Relationships, whether at work or at home, are built action by interaction, in much the way kids build structures out of Lego. Yet many of us treat those interactions as transactions… as finite moments or happenings that have no bearing on what comes next and nothing at all to do with the whole structure of the relationship.
The excuses are familiar and self-serving, i.e. “I’m pressed for time …so it’s okay for me to hurry this process.” “I’m under a lot of pressure to produce here …so to heck with their needs.” “I’m higher on the pay scale/have more experience than them …so I can afford to be brusque or ignore the niceties.” Add in misnomers (‘It’s just business’ or ‘business is business’), and the right to treat others cavalierly or as a means to an end is justified.
The lack of relationship management is particularly noticeable during negotiations, whether between countries, multi-nationals, teams at work, or between two individuals who are divvying-up household chores. The setting barely matters; the fall-out is the same: loss of respect and/or trust for the other person, resentment, grudges, or avoidance.
The shame is, if we don’t take a proactive approach to our relationships, we not only miss out on the richness of well-managed interactions and superior outcomes, we also damage our reputations. For colleagues, suppliers, customers, friends, and family recognize rough-shod treatment; they know when they’re being used as a means to an end; they know when they’re being asked to shoulder the brunt of things. They may rise above the behaviour or, for a variety of reasons, put up with it; but without a doubt, we lose stature in their eyes. And this will damage our ability to achieve good outcomes – in the “transaction” at hand, and in future negotiations as well.
So, how to move away from poorly-managed relationships and reputations?
Well, to begin with, let’s stop saying: (to ourselves or others) ‘It’s just business’ or ‘business is business’, as if to imply that business is merely a transaction of goods and services. Business transactions have always been imbedded in social relationships ‒ in the rich interaction of goods and services between people. To say business is less is to conveniently excuse egocentric behaviour, greediness, power-for-power’s-sake decisions, and poor choices.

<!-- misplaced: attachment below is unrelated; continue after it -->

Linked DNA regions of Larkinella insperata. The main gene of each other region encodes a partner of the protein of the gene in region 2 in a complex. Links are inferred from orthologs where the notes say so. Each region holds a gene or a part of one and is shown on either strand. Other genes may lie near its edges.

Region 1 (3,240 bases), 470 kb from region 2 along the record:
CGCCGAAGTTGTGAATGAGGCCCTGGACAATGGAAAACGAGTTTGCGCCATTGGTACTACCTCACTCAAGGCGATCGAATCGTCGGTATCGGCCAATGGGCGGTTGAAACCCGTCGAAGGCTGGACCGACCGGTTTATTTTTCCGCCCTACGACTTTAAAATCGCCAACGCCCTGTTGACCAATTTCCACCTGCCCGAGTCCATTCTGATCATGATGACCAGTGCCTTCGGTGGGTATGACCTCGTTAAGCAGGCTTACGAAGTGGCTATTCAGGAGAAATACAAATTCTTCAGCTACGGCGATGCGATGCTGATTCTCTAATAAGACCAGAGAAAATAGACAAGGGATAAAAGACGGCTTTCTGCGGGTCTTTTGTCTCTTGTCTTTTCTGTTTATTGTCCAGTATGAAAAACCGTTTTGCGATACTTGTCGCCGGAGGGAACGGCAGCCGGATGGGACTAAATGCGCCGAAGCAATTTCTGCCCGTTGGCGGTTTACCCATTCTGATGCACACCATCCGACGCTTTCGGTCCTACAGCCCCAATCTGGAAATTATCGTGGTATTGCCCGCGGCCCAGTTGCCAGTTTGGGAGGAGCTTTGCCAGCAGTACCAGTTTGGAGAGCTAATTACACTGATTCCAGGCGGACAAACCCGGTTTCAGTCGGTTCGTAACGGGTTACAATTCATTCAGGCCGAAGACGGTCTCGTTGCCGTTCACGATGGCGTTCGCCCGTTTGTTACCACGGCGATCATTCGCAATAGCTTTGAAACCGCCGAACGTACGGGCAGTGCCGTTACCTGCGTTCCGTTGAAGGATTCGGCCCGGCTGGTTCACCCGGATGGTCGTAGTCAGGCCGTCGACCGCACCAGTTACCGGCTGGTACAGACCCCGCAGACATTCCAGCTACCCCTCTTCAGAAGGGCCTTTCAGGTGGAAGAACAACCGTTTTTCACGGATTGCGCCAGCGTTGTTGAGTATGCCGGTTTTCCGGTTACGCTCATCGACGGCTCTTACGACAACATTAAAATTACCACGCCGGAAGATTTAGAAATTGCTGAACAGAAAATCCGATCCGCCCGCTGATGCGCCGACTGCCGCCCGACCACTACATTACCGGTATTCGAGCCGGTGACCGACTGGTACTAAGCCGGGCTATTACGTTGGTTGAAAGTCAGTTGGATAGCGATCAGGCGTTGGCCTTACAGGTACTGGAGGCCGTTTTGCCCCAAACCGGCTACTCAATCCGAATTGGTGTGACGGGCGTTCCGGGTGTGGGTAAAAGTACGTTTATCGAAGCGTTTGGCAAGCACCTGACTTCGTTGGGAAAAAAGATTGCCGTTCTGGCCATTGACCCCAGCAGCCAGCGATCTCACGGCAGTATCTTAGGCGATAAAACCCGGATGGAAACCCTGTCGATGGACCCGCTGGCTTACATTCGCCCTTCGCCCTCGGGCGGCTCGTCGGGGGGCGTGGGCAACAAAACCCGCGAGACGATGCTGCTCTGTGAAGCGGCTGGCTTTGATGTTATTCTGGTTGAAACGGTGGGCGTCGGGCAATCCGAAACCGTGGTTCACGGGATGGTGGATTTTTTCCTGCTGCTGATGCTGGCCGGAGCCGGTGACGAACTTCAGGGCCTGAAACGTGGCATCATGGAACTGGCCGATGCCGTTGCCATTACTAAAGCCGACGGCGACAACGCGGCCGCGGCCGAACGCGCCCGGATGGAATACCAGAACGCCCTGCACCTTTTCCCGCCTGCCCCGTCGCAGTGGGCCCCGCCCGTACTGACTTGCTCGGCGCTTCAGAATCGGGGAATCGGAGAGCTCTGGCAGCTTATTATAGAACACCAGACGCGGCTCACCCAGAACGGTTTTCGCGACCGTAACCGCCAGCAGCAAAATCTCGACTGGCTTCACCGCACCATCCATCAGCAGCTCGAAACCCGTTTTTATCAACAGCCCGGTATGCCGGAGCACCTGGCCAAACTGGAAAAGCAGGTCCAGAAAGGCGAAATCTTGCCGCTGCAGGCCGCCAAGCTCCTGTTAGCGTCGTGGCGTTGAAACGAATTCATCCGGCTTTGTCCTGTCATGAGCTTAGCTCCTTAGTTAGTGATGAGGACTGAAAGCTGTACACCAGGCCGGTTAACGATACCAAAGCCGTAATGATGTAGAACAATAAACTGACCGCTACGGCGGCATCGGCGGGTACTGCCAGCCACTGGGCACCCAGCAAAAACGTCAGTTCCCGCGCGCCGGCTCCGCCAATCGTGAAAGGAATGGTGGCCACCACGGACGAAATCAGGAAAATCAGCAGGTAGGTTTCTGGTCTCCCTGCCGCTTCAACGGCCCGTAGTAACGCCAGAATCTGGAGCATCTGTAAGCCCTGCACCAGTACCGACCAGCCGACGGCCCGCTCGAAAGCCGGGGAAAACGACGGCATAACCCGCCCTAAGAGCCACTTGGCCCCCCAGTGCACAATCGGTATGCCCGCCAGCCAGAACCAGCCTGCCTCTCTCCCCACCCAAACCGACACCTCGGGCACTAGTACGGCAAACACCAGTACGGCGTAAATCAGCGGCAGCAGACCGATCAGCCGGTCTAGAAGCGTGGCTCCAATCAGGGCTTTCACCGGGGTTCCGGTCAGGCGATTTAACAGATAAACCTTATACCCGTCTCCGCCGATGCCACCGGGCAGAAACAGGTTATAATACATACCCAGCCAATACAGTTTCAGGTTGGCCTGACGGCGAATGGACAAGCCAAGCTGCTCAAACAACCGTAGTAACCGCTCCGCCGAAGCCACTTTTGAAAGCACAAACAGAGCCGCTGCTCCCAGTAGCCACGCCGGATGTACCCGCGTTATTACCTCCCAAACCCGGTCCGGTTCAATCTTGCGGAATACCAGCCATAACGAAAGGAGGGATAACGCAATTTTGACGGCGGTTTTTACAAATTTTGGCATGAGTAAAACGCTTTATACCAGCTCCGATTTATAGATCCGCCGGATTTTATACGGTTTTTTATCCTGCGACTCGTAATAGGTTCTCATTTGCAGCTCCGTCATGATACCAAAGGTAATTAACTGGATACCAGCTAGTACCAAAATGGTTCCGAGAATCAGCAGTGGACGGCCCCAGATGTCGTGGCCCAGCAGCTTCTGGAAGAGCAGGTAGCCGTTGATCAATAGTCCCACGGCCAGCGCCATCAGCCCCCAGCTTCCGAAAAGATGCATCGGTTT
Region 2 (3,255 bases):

We can make purposeful choices.
If we’re going to be purposeful,we have to know what kind of alternatives we have. If we’re going to make choices, we have to know the amount of control we have over a situation. So even if we’re pressed for time; even if we’re under pressure to produce; even if we’re higher on the totem pole, we can decide to think ‘interaction’ (in the context of a relationship) rather than (impersonal) ‘transaction’.
Lastly, we can parallel our spoken communication and actions with a form of self-talk that is said to help regulate our behaviour. “What?” you ask, “Self-talk? Self-talk that regulates our behaviour?!”
Yes, in fact. Self-talk can affect/regulate your behaviour, as some of you may know from experience (see link below to a series of studies published in a 2014 article in the Journal of Personality and Social Psychology).
To summarize the essence of the article, if we refer to ourselves by our names (or a non-first-person pronoun), we are able to distance ourselves somewhat from the situation and think more clearly about it i.e. “Doing business with so-and-so is something you really value, Peter.” or “People are worth your time, (your name);” or “Your relationship with your partner will be a happier one if you do your share of chores, (your name)”. We’re aware that phrases like this sound elementary or even silly, but when we’re changing behaviour, the series of studies cited here show that if we address ourselves by name, we increase our chances of success.*
Managing our relationships and our reputations means bringing the good stuff ‒ the silver, transparent, and marbled pieces ‒ to the table. It means thinking about the overall structure. It means playing nice.
* Read article: Self-Talk as a Regulatory Mechanism: How You Do It Matters (pdf)